“It is performance based to put it bluntly. If they don’t get in calf or if the yields aren’t high enough then we retire them,” he says.
“We’re putting through six retired dairy beef cows a month and selling out each time.
“The flavour is deep and complex. We started selling it in 2018 and it’s going unbelievably well. It’s great for people who love barbecues, briskets and restaurants who want to try something different. We’re trying to highlight the benefits of organic. The cows have had a wonderful life, then they retire. It’s hugely sustainable.”
With a view to reducing dairy bull calf numbers, all the Holstein Friesian dairy cows are now served to beef bulls – either Shorthorn, British Blue or Limousin.
“We rear the beef youngstock on a diet of grass and forage until they are between 25 and 28 months old.” G o a t , l a m b and pork also make up the product range at Coombe Farm Organic. The supplying local goat farm is not organic, but the decision to sell goatmeat follows the sustainable values that run right through the business. The goats have access to silage or hay at all times, most of which is grown on-farm, and as they are milking goats they have concentrates in the parlour.
“Dairy goats are the fastest growing sector in the dairy industry, but the billies and older nanny goats are useless,” says Jemima.
“We saw a gap in the market. A lot of people like goatmeat but were saying they couldn’t get hold of it.”
Although she currently sells some stock wholesale, Jemima has ambitions to drive all the sales through the meat box business. The farm runs 2,000 Lleyn cross Texel sheep plus Gloucester Old Spot pigs crossed with British Lops and Pietrains. The pigs are reared on a mix made up of 60 per cent organic home-grown barley and 40 per cent bought-in organic meal. Lambs are grass-fed, including clover and herbs, without any cereal supplements and the pigs live outdoors all year, with access to pig arks.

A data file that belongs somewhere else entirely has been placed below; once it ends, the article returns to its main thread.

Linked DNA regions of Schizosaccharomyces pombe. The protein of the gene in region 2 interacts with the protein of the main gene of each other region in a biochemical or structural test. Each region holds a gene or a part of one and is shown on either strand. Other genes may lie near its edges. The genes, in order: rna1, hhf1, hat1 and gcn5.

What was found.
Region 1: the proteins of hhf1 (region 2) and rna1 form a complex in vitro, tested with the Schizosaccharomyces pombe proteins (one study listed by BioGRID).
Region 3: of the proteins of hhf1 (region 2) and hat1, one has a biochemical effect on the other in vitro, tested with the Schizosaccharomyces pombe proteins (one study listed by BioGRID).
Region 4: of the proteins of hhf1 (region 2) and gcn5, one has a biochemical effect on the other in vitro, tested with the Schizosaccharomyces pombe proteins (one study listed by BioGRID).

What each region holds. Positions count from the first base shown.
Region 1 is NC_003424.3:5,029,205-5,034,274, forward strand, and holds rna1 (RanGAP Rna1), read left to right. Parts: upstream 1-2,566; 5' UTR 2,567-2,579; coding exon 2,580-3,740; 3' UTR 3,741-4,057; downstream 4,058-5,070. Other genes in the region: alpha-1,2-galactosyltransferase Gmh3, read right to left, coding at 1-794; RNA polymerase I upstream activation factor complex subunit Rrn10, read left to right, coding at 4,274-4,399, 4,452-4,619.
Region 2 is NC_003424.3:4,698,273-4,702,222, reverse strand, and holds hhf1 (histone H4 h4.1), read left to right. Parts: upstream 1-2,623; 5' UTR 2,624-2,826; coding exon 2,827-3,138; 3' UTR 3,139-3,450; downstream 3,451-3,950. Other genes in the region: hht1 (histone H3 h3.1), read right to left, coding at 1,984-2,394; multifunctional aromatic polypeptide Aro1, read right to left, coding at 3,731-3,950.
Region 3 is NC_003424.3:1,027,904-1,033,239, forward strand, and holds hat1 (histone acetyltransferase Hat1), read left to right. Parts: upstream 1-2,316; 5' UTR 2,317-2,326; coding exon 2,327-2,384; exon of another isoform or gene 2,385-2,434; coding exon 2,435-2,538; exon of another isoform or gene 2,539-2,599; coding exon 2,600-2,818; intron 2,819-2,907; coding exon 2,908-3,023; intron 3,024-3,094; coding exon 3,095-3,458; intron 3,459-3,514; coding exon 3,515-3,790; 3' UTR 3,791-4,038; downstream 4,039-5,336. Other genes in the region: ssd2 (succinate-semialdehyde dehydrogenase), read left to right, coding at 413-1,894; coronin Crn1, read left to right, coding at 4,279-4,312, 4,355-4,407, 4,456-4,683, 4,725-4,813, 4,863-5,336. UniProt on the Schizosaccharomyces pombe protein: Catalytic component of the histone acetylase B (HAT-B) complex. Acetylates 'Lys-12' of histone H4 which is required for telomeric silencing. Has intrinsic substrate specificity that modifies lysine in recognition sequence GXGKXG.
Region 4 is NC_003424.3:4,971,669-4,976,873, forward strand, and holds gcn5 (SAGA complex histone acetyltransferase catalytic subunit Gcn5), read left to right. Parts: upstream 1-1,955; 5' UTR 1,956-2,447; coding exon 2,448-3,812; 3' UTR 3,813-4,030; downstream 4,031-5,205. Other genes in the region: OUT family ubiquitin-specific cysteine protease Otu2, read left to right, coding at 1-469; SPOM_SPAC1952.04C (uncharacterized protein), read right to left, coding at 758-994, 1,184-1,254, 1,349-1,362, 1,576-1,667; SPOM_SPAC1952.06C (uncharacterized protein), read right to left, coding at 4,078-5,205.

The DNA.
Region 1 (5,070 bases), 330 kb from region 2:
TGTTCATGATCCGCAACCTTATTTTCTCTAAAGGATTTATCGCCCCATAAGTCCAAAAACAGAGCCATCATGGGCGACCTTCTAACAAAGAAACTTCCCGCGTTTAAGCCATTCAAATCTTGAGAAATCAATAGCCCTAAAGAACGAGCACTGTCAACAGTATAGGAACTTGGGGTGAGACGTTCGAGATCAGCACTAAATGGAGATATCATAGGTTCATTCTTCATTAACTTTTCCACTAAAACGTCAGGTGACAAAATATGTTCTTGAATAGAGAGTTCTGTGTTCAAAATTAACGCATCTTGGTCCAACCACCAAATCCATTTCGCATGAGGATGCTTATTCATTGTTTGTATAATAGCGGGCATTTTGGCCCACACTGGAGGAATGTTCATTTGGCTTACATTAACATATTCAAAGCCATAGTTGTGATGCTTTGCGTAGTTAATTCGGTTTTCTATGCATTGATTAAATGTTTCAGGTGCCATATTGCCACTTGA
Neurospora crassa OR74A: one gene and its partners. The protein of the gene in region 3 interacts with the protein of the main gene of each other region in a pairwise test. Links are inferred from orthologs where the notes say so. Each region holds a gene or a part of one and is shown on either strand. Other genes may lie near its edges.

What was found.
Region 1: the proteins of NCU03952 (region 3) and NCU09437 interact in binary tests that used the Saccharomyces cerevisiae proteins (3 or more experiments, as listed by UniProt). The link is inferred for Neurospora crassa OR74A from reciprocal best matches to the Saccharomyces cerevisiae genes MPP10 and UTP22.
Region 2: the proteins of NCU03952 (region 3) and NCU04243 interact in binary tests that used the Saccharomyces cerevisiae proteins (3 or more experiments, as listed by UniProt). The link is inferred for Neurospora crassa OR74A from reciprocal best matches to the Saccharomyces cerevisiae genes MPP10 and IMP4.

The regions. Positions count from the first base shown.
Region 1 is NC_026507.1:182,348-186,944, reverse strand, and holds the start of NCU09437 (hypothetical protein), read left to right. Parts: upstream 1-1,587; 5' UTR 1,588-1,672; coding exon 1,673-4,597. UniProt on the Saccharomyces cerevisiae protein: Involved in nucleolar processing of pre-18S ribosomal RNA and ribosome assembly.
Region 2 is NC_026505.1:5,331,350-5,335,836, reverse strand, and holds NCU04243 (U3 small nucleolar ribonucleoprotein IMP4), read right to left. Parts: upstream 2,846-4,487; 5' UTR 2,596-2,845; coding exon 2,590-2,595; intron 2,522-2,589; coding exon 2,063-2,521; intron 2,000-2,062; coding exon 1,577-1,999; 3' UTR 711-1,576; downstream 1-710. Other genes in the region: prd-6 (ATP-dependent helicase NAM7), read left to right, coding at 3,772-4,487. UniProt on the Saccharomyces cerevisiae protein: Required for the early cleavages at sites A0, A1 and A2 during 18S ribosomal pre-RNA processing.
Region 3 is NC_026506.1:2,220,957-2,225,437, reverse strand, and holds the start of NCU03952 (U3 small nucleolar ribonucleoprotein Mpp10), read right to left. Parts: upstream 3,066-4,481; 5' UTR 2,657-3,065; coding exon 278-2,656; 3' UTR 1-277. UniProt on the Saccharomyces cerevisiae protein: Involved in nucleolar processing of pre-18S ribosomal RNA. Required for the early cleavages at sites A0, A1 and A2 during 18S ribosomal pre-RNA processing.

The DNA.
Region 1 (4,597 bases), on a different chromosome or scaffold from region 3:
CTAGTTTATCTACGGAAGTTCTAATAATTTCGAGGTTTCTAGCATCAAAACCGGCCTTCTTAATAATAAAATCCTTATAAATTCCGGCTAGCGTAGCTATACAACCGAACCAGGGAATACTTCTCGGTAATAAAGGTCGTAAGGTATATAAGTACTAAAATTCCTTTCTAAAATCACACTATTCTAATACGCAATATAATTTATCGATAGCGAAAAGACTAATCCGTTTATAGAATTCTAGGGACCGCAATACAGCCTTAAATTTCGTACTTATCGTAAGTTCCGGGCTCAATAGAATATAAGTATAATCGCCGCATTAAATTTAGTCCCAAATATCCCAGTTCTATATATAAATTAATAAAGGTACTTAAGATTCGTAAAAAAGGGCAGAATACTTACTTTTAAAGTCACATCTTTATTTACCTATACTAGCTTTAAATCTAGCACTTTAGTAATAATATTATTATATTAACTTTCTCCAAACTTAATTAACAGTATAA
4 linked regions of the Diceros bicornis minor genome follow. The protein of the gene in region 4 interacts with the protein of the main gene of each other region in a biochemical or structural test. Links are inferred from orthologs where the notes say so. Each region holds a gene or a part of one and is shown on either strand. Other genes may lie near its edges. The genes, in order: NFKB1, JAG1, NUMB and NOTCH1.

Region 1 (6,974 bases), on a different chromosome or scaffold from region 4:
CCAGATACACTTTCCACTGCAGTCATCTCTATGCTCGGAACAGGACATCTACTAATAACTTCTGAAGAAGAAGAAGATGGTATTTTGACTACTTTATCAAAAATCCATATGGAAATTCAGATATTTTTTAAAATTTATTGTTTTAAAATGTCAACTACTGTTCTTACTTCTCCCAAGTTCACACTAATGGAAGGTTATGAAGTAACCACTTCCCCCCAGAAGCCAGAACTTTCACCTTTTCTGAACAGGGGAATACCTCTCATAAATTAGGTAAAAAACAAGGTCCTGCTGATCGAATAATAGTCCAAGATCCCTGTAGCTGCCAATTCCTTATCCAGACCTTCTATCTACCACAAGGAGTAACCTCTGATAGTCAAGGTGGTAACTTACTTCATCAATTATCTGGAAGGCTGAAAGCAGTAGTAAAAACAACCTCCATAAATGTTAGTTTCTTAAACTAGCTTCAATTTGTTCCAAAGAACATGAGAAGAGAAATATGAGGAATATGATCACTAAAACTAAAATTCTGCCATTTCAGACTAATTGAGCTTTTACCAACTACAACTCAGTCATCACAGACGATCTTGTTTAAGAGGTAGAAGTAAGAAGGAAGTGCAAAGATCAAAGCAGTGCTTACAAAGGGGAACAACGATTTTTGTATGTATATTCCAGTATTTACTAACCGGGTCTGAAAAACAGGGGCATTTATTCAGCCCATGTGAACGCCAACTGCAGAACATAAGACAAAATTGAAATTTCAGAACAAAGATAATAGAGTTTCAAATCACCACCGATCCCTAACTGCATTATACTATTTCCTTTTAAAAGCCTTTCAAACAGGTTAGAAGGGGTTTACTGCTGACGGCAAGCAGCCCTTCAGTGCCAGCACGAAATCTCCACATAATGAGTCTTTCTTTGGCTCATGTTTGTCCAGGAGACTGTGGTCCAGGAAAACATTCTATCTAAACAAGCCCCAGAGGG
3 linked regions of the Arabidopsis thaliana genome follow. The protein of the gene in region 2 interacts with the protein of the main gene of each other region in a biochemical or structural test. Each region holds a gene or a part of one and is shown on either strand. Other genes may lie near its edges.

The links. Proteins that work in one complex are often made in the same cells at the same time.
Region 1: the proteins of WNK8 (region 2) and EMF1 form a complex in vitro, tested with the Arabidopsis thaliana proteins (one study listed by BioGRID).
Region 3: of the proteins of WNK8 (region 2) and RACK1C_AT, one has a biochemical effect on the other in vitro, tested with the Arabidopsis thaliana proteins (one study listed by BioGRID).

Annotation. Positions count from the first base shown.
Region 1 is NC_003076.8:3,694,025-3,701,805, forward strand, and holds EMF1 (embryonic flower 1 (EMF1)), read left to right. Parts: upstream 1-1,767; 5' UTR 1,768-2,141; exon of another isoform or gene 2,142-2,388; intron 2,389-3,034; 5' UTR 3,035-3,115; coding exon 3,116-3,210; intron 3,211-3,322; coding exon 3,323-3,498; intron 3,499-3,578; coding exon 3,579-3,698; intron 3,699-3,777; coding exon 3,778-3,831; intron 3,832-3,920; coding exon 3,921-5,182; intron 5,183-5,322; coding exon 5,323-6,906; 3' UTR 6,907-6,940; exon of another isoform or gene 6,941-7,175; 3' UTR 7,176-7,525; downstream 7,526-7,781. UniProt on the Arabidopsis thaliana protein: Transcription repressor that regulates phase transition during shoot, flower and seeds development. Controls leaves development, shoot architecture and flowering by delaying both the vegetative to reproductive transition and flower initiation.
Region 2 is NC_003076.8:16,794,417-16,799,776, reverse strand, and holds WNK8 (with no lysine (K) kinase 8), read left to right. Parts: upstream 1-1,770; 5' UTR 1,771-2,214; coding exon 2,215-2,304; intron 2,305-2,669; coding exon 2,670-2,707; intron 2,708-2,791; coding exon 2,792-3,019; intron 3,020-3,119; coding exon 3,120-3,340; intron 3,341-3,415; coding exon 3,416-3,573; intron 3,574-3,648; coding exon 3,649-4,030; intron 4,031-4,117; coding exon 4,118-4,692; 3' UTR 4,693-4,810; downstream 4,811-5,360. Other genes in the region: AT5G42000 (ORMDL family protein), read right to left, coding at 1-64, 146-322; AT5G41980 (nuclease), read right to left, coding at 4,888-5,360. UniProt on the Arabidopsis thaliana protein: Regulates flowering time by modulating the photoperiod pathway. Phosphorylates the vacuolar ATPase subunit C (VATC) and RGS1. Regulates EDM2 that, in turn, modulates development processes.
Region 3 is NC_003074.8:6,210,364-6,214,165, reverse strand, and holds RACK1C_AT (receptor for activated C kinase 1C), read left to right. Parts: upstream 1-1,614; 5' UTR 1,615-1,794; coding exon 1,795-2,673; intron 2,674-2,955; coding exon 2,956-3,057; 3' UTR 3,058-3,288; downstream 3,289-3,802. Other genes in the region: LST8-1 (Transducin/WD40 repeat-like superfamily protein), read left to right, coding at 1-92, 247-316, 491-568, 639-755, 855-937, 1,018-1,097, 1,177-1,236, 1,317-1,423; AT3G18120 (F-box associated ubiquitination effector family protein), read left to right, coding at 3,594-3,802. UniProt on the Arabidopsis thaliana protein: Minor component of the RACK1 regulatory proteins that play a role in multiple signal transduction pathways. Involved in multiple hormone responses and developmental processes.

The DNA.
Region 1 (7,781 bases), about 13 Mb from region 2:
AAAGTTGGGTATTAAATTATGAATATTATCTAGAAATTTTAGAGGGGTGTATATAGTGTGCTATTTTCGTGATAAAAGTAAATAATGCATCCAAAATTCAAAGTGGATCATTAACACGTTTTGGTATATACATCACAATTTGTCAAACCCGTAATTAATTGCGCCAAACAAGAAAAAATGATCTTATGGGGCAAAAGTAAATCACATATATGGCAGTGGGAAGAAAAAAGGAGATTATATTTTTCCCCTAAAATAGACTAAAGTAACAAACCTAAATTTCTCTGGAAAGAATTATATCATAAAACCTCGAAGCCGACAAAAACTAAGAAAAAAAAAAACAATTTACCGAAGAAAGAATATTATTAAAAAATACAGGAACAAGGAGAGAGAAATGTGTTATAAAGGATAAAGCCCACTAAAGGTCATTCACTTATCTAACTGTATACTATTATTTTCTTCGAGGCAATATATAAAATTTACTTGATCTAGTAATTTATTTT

Ryan says: “Many lambs are grown quickly, fed on grain to finish them at speed. We don’t slaughter our lambs until they’re at least eight months old which means your organic lamb will have welldeveloped muscle with a natural, palatable covering of sweet fat.”
It is consumers’ changing attitudes and fluctuating food trends which has helped to secure the business for the future, while also recognising the need to work in a more environmentally friendly way.
The farm is part of Higher Level Stewardship as well as The Farming and Wildlife Advisory Group who regularly inspect each farm and make recommendations for how they can bolster biodiversity. To name but a few, the parkland is rich in a variety of species including meadow buttercup, red clover, sheep sorrel and field woodrush, while hedgerows are cut in rotation to leave ample blossom over spring and berries over summer and autumn. That allows a broad and deep hedge to develop which provides plenty of refuge as well as feed sources for both insects and birds.
“On average, plant, insect and bird life is 50 per cent more abundant on organic farms and they are also home to 30 per cent more species than non-organic farms,” Jemima says. “Consumers are considering more than ever what they are putting into their mouths. Without a doubt we’ve got to eat less meat, but we have got to make it more sustainable when we do.
“We’ve really built a secure business. We want the farm to be in the best possible position for the future, for nature, for the birds, biodiversity and to be a great place to work.”